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The Transition to CCRC Living

a senior woman smiling for the camera

Smoothing the Transition

When older adults make the decision to move from a home where families were raised, gardens were tended, and dear friends visited to celebrate  life’s  milestones, there  is natural period of adjustment to the new life experience of living in a Life Plan Community (also known as a Continuing Care Retirement Community or CCRC).

Just how well do new CCRC residents adjust to their new environment? What impact do CCRCs have on quality of life issues? What are the factors that enhance optimal aging? And, what is the value of the continuum? Are people happier and healthier in CCRCs vs. remaining at home? The answers to these questions come from two studies funded in part by LCS. The research explored aspects of non-residents’ decision not to move to a CCRC and their overall satisfaction with life. The research also considered the effects of time, including when new CCRC residents begin to master their physical and social setting, if and when respondents had found a sense of contentment and purpose in life going forward, and whether they developed positive social relationships.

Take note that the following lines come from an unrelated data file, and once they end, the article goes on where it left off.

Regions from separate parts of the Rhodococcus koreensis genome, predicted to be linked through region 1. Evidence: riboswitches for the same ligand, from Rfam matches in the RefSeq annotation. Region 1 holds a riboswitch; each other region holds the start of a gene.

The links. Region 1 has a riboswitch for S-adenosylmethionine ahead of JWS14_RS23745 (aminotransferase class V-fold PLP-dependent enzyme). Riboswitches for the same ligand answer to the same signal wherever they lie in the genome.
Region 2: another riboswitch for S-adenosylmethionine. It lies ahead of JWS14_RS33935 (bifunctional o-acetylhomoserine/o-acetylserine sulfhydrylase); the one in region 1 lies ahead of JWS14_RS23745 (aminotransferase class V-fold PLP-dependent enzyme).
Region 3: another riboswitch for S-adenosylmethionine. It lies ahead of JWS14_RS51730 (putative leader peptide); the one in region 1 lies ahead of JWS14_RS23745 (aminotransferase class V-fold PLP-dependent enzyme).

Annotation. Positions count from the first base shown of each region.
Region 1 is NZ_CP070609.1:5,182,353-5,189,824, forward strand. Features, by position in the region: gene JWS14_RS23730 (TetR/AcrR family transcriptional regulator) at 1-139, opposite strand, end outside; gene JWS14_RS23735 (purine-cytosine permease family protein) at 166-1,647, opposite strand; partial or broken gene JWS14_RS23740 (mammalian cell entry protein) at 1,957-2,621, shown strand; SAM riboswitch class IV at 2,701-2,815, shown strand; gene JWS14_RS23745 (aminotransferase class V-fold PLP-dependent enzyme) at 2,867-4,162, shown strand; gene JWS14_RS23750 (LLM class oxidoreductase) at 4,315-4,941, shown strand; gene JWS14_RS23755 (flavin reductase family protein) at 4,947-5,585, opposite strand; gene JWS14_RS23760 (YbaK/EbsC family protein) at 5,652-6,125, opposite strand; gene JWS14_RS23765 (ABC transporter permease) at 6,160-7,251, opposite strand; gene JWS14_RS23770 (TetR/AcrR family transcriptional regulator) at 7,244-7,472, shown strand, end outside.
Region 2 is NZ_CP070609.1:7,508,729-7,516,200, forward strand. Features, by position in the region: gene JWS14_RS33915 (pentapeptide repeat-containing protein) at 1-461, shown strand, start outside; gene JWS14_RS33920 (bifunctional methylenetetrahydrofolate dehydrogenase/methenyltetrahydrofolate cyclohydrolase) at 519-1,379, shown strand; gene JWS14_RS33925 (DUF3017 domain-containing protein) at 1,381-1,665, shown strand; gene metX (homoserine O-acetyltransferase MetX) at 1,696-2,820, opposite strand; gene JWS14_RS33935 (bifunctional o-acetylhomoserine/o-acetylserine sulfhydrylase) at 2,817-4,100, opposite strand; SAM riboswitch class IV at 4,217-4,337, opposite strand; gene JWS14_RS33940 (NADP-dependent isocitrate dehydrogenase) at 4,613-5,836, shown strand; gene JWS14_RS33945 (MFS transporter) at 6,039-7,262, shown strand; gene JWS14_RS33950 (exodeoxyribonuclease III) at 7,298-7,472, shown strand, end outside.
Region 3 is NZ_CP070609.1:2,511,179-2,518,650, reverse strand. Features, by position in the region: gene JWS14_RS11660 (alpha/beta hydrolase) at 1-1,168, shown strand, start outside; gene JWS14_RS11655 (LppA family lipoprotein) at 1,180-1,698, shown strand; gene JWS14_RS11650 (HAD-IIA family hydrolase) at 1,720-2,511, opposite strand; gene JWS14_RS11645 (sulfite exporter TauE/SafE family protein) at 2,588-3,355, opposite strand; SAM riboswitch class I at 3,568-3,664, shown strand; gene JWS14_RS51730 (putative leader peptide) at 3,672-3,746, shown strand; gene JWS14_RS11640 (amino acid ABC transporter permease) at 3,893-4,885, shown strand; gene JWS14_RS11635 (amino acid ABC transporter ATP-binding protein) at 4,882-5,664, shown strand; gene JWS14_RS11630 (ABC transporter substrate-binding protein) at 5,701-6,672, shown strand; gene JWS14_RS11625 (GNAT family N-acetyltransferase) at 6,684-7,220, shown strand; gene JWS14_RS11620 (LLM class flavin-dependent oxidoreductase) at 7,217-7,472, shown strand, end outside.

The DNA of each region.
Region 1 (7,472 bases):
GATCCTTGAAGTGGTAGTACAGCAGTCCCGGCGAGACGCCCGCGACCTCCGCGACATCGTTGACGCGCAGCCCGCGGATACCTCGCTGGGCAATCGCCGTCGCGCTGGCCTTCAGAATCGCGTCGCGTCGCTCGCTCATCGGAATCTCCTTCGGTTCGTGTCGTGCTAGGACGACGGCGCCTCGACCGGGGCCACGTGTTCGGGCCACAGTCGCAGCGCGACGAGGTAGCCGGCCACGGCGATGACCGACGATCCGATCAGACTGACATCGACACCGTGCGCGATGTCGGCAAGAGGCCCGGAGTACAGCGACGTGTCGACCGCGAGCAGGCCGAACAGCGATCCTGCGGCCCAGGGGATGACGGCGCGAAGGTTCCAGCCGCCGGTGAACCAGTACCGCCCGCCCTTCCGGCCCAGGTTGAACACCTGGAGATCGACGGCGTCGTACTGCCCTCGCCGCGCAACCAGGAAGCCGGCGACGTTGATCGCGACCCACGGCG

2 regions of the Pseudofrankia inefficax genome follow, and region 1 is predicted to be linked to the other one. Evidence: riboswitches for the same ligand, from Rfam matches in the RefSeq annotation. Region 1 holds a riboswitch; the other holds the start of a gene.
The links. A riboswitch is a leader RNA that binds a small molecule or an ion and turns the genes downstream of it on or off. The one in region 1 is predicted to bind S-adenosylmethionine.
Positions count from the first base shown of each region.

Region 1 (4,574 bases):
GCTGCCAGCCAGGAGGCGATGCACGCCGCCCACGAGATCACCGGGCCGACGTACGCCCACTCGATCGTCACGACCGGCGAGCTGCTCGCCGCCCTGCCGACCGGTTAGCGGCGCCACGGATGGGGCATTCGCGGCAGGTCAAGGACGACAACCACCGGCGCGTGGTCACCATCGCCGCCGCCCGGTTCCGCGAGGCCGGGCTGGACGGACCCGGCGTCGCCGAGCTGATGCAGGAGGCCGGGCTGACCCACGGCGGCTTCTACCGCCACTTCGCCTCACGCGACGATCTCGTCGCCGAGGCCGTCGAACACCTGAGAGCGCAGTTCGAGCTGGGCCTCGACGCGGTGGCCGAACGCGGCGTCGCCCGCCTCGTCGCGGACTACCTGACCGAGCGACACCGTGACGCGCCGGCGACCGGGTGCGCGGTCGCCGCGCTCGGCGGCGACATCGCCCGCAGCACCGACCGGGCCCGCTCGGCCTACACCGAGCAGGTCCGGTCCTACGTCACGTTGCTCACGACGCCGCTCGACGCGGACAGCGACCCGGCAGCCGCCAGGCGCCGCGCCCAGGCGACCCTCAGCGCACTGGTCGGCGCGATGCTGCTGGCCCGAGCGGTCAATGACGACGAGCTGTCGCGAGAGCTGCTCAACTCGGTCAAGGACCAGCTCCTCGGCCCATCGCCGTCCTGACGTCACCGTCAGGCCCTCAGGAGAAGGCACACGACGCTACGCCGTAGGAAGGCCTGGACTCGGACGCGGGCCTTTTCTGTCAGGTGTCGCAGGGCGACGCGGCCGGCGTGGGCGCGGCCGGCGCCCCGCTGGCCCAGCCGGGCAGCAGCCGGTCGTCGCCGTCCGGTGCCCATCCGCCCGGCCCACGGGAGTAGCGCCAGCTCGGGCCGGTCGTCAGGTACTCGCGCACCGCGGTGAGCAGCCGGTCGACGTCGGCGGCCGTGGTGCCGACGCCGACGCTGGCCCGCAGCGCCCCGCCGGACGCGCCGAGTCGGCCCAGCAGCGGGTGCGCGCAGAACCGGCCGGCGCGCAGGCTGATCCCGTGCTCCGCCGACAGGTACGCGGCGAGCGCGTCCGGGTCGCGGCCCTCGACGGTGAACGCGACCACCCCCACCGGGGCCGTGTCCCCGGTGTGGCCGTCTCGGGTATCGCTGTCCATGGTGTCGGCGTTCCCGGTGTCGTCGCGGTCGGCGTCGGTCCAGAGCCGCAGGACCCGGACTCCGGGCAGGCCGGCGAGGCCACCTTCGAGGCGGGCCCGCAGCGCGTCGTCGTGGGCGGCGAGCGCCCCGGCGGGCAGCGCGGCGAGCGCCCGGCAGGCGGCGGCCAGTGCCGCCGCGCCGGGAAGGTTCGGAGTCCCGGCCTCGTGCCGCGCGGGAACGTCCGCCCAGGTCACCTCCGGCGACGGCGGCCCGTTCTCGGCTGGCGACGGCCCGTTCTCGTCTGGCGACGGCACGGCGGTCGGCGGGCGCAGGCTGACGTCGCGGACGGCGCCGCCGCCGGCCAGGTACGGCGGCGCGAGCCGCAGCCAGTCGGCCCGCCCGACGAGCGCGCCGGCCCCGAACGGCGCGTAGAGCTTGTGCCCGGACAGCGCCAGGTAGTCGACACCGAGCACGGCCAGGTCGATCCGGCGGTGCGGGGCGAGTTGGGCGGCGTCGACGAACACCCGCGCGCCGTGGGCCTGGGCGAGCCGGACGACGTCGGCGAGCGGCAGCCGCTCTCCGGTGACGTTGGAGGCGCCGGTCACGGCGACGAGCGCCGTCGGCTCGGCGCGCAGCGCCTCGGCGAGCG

Older adults have much at stake when moving into a CCRC including changes in interactions with family and friends and the challenges of adjusting to new physical and social environments. Research identifying factors associated with older adults’ decision-making characteristics and subsequent satisfaction with where they live has very important implications. By learning more, we can help prospective residents make good decisions with which they will be satisfied, and ensure that our communities foster rich social opportunities to new and newer residents that speed a newfound sense of control, integration, belonging, and the warmth of being at home.

© LCS 2014

White Paper: Success and Satisfaction: The Transition to CCRC Living


Two Research Studies

This white paper originally published in 2014.